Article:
Gov. Chris Christie discusses his presidential bid

This is a rush transcript from "Fox News Sunday," July 5, 2015. This copy may not be in its final form and may be updated.

SHANNON BREAM, GUEST ANCHOR: I’m Shannon Bream, in for Chris Wallace.

In the race for the Republican presidential nomination, Chris Christie makes 14. But is he four years too late?


GOV. CHRIS CHRISTIE, R-N.J.: I mean, listen, campaigns matter. If they didn't, we’d elect people right now.

BREAM: How will his straight talking style play outside New Jersey?

You’re a pretty hard charging guy?

And what about bridgegate?

CHRISTIE: When you're exonerated, then the people who wrongly accused you should have the guts to stand up and say, "I’m sorry."

BREAM: The governor sits down to discuss his candidacy only on "Fox News Sunday."

Then, Iran nuclear negotiations extended for another week.

We'll ask our Sunday panel whether the U.S. and partners are willing to walk away from a bad deal.


BREAM: Plus, what does the Supreme Court's ruling on same-sex marriage mean for religious freedom? We'll debate with Kelly Shackelford, former president of Liberty Institute, and Evan Wolfson, founder of Freedom to Marry.

All, right now, on "Fox News Sunday."


BREAM: And hello again from Fox News in Washington.

This holiday weekend, there's no shortage of politics on the plate as many presidential hopefuls descended on the early voting state of New Hampshire to march in Fourth of July parades. Among them, New Jersey Governor Chris Christie who entered the race this week as an underdog, unlike in 2012 when he was a GOP rising star and courted by party elites to run for president.

We caught up with the governor on Friday in New Hampshire, which is shaping up to be a do-or-die state for his 2016 ambitions.


BREAM: Governor, you seem to be having a very good time here in New Hampshire.

CHRISTIE: I am. I’m having a great time. We've been here since Tuesday evening, after I announced in New Jersey on Tuesday morning. And we've been traveling all over the state. My wife and I, we’re having a great time.

BREAM: You know here, as well as across the country, you’ve got some ground to make up. I think the average of polling here has you sixth in New Hampshire. Across the country, nine. So, you're sort of on the bubble with the first debate with FOX News. We're going to have ten.

How do you work to assure yourself a spot and overcome sort of where you’re polling right now?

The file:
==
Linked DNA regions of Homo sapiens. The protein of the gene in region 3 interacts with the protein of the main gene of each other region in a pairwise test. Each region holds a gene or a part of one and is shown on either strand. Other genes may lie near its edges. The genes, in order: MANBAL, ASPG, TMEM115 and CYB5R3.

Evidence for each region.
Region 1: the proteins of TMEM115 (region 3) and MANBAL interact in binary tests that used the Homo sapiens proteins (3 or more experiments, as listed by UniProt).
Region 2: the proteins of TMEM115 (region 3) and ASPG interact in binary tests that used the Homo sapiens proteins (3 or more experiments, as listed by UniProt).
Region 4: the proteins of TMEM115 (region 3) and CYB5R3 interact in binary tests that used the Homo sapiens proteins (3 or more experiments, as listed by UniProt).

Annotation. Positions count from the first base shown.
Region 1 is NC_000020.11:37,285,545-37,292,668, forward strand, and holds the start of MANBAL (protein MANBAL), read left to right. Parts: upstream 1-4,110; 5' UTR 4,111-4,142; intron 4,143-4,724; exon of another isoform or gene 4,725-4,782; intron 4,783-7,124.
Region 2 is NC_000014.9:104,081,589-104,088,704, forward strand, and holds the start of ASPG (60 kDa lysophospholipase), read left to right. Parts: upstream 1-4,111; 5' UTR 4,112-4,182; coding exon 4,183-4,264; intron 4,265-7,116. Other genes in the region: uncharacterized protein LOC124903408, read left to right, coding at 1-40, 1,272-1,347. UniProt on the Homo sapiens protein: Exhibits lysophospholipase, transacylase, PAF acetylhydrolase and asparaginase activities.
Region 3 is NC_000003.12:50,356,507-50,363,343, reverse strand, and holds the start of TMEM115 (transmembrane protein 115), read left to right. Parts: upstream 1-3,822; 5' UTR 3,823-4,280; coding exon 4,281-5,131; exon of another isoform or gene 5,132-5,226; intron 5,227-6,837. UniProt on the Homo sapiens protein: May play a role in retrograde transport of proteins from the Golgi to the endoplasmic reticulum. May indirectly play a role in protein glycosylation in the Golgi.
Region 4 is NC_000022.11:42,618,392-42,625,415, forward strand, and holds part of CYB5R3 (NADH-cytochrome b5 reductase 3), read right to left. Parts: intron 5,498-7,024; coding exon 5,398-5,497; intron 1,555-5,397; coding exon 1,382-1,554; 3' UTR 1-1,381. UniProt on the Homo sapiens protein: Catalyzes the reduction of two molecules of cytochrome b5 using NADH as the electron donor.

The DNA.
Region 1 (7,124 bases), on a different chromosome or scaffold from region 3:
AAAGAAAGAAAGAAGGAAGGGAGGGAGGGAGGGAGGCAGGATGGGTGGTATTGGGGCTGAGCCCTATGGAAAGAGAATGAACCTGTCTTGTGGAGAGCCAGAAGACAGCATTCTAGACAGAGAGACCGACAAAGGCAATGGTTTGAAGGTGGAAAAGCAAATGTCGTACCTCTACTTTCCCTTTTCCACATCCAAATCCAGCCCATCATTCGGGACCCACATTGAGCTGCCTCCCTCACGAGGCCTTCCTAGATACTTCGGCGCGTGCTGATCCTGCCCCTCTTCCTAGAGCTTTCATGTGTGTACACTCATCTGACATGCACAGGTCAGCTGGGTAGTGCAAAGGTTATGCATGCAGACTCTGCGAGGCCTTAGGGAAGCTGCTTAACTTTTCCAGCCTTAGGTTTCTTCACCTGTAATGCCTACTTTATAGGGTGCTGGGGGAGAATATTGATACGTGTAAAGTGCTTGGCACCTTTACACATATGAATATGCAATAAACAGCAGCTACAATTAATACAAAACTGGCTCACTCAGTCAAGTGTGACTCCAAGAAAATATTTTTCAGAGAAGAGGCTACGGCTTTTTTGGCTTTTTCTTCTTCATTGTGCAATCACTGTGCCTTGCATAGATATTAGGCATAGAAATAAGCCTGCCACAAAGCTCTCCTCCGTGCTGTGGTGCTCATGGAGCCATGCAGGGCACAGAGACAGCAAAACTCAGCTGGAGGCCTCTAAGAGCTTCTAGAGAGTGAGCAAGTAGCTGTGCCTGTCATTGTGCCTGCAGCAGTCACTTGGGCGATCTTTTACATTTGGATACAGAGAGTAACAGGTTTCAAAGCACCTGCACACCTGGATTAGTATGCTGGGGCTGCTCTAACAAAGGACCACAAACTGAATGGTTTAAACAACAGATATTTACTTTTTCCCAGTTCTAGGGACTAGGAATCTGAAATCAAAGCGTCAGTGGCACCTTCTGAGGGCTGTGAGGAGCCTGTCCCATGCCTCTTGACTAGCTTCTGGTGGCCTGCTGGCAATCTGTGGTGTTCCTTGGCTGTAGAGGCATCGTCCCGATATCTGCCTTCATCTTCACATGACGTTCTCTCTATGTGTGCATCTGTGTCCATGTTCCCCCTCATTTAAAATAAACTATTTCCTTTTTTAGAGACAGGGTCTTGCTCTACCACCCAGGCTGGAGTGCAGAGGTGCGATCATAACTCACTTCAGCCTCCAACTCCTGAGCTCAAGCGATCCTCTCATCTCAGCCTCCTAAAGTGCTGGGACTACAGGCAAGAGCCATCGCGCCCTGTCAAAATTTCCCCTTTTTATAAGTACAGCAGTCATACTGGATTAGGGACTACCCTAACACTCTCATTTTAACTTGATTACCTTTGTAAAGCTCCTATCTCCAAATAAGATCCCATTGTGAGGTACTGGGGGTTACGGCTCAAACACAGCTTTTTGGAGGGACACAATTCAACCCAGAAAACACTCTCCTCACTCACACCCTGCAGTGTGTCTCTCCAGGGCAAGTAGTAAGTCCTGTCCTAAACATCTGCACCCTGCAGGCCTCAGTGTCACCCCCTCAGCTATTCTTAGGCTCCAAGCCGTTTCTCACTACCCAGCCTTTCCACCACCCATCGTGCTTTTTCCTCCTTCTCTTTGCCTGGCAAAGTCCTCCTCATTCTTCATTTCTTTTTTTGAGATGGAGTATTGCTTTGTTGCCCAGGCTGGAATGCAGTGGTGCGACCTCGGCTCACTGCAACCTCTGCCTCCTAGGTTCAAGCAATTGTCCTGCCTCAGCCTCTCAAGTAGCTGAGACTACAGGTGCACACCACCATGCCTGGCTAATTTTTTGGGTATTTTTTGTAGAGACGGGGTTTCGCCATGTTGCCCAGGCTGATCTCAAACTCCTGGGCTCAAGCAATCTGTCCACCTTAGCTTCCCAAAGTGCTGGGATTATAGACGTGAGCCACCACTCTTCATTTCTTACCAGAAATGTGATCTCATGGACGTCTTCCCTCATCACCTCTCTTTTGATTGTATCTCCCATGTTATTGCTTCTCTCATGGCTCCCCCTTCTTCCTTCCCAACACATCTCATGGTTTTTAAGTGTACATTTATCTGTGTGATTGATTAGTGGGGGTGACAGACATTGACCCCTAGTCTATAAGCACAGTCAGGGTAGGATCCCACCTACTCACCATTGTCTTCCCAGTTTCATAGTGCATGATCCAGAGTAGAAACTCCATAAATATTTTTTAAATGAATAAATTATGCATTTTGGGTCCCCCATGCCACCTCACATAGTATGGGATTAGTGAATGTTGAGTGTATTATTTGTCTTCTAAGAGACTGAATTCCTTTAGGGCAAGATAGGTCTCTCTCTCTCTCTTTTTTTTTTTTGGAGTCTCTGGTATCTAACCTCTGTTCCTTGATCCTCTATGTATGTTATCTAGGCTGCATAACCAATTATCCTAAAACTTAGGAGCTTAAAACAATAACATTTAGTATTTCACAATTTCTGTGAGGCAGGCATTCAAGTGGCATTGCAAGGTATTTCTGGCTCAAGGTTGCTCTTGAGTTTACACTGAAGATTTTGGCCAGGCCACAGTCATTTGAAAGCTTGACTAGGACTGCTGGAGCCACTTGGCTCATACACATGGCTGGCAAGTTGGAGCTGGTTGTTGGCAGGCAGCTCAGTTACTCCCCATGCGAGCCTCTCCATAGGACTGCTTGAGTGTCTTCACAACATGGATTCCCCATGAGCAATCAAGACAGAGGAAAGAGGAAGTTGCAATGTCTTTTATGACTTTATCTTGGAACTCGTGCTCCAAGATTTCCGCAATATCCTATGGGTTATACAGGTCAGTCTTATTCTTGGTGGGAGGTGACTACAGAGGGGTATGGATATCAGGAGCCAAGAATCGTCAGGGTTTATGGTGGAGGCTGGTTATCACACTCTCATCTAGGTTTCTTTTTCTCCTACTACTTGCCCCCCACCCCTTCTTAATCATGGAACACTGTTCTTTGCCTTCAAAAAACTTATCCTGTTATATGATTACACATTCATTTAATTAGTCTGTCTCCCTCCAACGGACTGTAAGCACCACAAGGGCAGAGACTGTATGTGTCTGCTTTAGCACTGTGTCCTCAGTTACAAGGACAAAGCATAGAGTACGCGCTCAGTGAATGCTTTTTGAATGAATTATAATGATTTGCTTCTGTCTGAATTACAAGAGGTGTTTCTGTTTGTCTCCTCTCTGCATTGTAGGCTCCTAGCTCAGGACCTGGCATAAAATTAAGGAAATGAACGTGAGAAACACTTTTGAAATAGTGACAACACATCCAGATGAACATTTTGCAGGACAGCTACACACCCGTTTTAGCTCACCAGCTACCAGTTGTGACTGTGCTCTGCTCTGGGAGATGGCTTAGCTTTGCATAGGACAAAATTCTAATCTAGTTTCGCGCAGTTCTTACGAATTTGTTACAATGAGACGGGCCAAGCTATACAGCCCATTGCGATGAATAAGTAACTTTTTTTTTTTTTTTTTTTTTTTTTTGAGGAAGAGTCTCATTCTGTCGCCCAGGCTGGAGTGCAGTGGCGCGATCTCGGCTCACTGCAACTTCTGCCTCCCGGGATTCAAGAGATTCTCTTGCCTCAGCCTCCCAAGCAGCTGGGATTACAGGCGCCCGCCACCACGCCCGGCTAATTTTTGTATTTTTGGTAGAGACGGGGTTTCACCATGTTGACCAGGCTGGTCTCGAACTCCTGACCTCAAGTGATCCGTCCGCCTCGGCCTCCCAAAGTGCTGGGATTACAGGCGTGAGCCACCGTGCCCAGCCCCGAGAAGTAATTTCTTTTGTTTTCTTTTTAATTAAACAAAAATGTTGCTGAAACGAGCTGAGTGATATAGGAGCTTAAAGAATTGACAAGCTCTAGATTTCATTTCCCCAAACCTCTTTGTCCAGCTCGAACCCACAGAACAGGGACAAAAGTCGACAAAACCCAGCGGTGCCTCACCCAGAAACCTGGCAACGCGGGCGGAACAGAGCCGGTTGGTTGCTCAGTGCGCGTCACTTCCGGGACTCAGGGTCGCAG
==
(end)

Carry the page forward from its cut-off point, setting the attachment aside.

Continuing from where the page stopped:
CHRISTIE: You work. I mean, listen, campaigns matter. If they didn't, we'd elect people right now. Campaigns matter, how you present yourself, the ideas you put forward and your own personality, all of that matters.

And so, I intend to use this campaign to work incredibly hard not only here in New Hampshire but in Iowa and South Carolina and other states as well, to present my ideas and to present myself. And I think it will make a difference.

BREAM: How do you break away from the pack at this point?

CHRISTIE: Well, I think it's hard to tell how anybody breaks away from the pack. No one has broken away from the pack at this point. You have 14 or 15 or 16 candidates, but I think in the end, what matters are the quality of your ideas and the strength of your character and what you're going to bring to this job.

I think what the American people want now more than anything else is a strong and decisive leader, so unlike what we've had in the Oval Office for nearly the last seven years.

And people who know me know that I do not have a problem making decisions and that I will be strong and I'll be clear and direct. And that's what people want, I think.

BREAM: Well, your slogan is "Telling It Like It Is." And you've said your mom said don't ever try to be somebody that you're not. So, clearly, that is something that's worked for you.

But let's talk about new polling numbers from Monmouth University in New Jersey, showing that a majority of people there are not happy with you. They don't approve of the job that you're doing. They think that your political future's more important to you than taking care of New Jersey.

How do you respond?

CHRISTIE: Well, I think it's a natural thing to happen, Shannon, once you decide to run for president. You're asking for another job. And I think it's a natural thing and a natural reaction for people to have.

But if you look at my career in New Jersey over the last six years, my poll numbers have gone everywhere from the 40s to the 70s and everywhere in between. It cycles because I take on the hard fights. And when I have political capital, when I'm in the 60s or 70s, I spend it to do pension reform, to do teacher tenure reform, to veto income tax increases. And sometimes, that's not popular.